What do HIV and AIDS stand for?
If you are someone that is very much interested in getting a medicine related career, then you will certainly need to know more about the domain that you will dip into. As such, I bet that you have wondered before, just What does HIV stand for? You should know that HIV stands for Human Immunodeficiency Virus. Basically, the one responsible for AIDS is this virus. As such, you should know that this is a virus that is deemed to be incurable at the moment and even though there were so many advancements in medicine, there are still many question marks that are surrounding the cure for AIDS.
Also, if you don’t know What does AIDS stand for, this is a very easy answer. AIDS practically means Acquired Immune Deficiency Syndrome. If you are diagnosed with this virus, you will need to visit your doctor immediately. Those that are infected will have to lead a life that will most of the times constrain them from doing things that are normal for others.
If you have such a virus infecting your body, you don’t need to despair as your life is not over. You will be assisted by specialized medical staff so that you will be able to get used to your new life. This includes learning a few set of rules when you are going out, regarding how to dress (because we all know that the immune system is very much weak and prone to diseases), how much to stay outside depending on the weather and so forth.
Recent studies have shown that AIDS practically destroys collagen and that in this regard, lysine and vitamin C would be a good choice to fight wit it. Always be sure to follow your instructions clearly, so that you can live a longer life.
HIV Blood Test
Taking a HIV blood test is the only way to tell if a person has HIV. HIV/AIDS symptoms are not specific, so this is the only way to get definitive diagnose.
The most common type of test that is used today is an HIV antibody test. Antibodies represent the body’s response to an infection. If the test is showing that you have antibodies against HIV in your organism, in your blood, you have been infected with HIV. Results of the test may be available within an hour, if you were using rapid HIV antibody test, or you can get your results in a couple of weeks, if you were taking standard antibody test.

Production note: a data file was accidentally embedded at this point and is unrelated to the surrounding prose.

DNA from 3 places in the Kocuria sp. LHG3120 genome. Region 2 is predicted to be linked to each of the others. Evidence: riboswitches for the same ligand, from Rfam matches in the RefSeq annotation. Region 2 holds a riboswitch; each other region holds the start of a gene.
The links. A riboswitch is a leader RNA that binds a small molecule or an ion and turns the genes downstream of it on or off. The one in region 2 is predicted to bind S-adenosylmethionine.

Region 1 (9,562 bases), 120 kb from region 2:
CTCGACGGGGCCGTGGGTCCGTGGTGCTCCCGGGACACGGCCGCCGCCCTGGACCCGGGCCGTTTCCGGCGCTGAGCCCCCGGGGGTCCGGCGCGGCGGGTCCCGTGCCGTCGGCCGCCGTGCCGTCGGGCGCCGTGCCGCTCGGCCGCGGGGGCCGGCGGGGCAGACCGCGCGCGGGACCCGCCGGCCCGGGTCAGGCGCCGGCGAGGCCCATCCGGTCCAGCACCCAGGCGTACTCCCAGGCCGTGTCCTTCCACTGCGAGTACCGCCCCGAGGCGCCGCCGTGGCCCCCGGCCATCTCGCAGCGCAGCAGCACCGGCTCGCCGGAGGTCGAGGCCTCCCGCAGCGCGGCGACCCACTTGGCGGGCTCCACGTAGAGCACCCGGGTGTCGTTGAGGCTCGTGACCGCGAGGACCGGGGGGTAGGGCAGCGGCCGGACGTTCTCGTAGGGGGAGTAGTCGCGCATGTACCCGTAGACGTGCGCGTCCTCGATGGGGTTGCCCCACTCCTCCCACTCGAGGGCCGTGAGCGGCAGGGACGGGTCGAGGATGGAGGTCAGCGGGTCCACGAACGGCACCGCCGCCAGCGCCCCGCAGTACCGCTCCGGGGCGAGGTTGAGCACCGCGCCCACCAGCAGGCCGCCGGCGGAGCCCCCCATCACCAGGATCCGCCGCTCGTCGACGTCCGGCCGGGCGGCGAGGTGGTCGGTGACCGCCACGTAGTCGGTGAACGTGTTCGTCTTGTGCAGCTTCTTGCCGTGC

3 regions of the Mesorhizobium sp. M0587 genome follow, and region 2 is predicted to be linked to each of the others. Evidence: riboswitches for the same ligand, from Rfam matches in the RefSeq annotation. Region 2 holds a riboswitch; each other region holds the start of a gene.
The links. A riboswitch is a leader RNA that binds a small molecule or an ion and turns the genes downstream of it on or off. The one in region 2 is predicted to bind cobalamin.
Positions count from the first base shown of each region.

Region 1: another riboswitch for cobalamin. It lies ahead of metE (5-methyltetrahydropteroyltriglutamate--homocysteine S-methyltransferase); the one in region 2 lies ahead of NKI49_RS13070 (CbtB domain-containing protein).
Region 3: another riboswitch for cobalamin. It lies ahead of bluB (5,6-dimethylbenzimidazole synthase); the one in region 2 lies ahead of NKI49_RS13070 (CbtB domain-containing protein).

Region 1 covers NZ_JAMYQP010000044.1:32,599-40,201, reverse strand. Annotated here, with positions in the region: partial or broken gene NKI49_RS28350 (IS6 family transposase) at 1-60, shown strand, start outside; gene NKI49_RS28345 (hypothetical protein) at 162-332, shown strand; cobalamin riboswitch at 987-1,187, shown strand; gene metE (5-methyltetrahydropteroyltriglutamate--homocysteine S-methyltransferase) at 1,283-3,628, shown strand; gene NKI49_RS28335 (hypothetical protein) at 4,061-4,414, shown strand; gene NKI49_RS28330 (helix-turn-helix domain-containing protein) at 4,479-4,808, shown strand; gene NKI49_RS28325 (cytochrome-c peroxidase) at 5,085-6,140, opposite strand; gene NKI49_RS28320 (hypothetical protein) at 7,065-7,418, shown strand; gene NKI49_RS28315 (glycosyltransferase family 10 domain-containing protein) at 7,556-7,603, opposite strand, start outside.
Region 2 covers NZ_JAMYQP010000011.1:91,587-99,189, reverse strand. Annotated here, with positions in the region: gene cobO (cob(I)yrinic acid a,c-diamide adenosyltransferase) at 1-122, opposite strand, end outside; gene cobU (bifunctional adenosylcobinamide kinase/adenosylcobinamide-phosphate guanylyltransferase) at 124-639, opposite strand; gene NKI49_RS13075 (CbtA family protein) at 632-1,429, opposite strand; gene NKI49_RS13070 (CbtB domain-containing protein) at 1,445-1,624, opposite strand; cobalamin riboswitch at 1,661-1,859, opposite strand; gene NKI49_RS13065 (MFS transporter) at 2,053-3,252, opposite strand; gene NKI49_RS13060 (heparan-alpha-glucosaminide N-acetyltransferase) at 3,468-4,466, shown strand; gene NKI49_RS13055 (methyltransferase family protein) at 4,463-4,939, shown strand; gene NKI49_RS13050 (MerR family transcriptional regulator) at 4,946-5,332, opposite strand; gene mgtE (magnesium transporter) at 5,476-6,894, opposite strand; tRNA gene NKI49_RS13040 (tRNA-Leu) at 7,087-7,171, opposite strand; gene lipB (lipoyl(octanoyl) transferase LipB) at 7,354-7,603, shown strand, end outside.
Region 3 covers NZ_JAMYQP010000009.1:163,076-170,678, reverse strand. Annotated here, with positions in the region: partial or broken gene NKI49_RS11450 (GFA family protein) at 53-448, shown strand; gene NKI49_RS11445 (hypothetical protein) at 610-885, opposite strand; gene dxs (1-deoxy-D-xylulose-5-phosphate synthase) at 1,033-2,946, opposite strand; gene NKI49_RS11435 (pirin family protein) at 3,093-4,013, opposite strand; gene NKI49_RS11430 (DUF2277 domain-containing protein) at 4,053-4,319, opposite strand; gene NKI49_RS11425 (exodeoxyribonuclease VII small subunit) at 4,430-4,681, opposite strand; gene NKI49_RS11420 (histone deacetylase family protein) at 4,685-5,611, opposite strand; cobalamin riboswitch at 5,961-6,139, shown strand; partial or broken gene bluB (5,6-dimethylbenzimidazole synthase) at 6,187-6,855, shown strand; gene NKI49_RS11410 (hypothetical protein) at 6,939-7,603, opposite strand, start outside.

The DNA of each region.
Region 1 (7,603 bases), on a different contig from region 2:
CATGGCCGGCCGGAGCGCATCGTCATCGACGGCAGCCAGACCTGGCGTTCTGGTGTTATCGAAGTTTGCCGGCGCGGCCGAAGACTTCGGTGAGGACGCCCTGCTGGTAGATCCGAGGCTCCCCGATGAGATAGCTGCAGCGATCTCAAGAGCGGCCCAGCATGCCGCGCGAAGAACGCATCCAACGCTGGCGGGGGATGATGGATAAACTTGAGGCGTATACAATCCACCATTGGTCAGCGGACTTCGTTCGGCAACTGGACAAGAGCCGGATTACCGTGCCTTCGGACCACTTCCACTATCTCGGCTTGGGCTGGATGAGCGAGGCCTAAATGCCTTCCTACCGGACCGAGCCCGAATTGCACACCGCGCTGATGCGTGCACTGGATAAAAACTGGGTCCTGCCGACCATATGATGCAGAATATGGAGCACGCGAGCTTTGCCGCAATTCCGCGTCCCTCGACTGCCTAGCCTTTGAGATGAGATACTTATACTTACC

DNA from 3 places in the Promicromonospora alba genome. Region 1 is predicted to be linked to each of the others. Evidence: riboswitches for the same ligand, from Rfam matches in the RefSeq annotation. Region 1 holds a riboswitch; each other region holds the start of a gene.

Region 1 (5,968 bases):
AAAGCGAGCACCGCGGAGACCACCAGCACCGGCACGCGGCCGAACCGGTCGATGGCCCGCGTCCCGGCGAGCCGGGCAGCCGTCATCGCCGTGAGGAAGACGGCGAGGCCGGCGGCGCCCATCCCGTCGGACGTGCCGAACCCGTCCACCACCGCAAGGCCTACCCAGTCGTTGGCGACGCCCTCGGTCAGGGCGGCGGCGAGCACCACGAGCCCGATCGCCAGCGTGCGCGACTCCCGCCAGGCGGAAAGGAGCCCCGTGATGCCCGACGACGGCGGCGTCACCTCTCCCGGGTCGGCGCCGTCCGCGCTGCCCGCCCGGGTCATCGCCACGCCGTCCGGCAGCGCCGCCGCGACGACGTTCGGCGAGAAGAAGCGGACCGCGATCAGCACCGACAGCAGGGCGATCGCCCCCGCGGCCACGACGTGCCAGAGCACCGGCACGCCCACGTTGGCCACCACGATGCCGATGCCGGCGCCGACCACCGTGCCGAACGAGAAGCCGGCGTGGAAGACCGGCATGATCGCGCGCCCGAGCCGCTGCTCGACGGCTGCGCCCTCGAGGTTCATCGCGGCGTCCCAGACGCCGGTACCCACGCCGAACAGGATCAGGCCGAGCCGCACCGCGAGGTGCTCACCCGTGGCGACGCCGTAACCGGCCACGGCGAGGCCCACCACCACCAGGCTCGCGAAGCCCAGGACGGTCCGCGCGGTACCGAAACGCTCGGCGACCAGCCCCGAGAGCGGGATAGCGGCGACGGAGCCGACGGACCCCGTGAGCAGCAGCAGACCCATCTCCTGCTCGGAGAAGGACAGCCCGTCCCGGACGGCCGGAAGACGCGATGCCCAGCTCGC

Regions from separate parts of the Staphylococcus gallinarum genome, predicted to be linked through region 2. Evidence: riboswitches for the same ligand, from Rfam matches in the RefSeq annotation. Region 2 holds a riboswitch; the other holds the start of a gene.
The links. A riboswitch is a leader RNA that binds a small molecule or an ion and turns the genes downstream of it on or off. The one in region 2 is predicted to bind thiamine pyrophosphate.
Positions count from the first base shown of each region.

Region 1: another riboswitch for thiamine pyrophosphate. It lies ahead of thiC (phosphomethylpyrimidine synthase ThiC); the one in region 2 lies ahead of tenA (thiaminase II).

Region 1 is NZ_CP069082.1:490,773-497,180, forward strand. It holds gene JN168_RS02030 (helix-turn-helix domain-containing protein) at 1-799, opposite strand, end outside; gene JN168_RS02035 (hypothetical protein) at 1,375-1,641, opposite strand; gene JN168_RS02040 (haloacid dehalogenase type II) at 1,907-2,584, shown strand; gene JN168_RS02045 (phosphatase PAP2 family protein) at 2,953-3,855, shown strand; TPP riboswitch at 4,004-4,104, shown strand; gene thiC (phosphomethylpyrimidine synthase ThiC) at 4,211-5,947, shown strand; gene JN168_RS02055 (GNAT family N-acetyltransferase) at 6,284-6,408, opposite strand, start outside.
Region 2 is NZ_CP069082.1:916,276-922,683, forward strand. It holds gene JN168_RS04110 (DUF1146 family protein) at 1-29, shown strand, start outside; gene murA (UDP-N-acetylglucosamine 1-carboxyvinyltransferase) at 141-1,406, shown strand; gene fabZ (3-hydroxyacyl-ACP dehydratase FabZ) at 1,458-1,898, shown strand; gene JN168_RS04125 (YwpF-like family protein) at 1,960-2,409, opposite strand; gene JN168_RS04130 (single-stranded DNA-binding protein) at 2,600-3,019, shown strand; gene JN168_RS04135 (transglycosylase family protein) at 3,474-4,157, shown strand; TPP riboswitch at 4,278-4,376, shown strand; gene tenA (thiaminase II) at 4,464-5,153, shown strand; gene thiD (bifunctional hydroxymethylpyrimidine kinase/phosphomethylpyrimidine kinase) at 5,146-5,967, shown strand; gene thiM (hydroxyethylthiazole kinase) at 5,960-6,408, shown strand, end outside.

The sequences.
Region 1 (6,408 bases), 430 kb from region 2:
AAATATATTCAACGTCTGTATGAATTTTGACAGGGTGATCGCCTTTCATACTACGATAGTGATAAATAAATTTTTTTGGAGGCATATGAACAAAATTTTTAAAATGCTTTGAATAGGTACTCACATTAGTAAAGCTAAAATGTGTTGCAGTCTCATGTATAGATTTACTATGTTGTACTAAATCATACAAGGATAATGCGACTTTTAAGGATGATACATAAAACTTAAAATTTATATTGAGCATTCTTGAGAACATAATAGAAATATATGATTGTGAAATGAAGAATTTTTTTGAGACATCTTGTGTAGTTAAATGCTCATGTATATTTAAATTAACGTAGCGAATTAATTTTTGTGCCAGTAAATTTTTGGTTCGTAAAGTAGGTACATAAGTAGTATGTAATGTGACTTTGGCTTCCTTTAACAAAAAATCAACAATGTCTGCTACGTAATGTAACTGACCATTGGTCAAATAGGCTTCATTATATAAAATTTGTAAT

It is advisable to take the test at least three months after suspicious contact, so there are sufficient antibodies to be sure of diagnose. This is so called “window period”- the period of time between HIV infection and the production of antibodies. During this time, an antibody test may give a ‘false negative’ result. After this period has gone by, antibody tests are extremely accurate.
The test is confidential, and it does not take a long time. In some countries, oral tests are available, but the most used way of testing is a simple taking of a small sample of blood from subject’s arm.
There also are other types of tests. PCR (Polymerase Chain Reaction) tests are tests that detect the genetic material of HIV itself. It is also known as a viral load test and HIV NAAT (nucleic acid amplification testing).
Antigen test (P24 test) only works before antibodies are produced in the period immediately after HIV infection, so it is not used for general HIV diagnostic purposes. If the test results come back positive, they are always followed up with confirmatory tests. There are four of them which are commonly used:
- A western blot assay
- a line immunoassay
- an indirect immunofluorescence assay
- and a second ELISA.
There is also, so called fourth generation of tests. They combine P24 antigen tests with standard antibody tests, so results are extremely accurate. It is important to get tested for HIV, because if you are HIV positive, there are a number of things that you can do to help yourself.
Anti-retroviral treatment is necessary, to slow down the virus, you have to practice safer sex, and if you were thinking of starting a family, you can get all necessary information about mother to child transmission and prevent it from happening. HIV blood test will help every one of us, to either put our minds at rest, or to confront the illness and take necessary steps, because of us and because of our loved ones.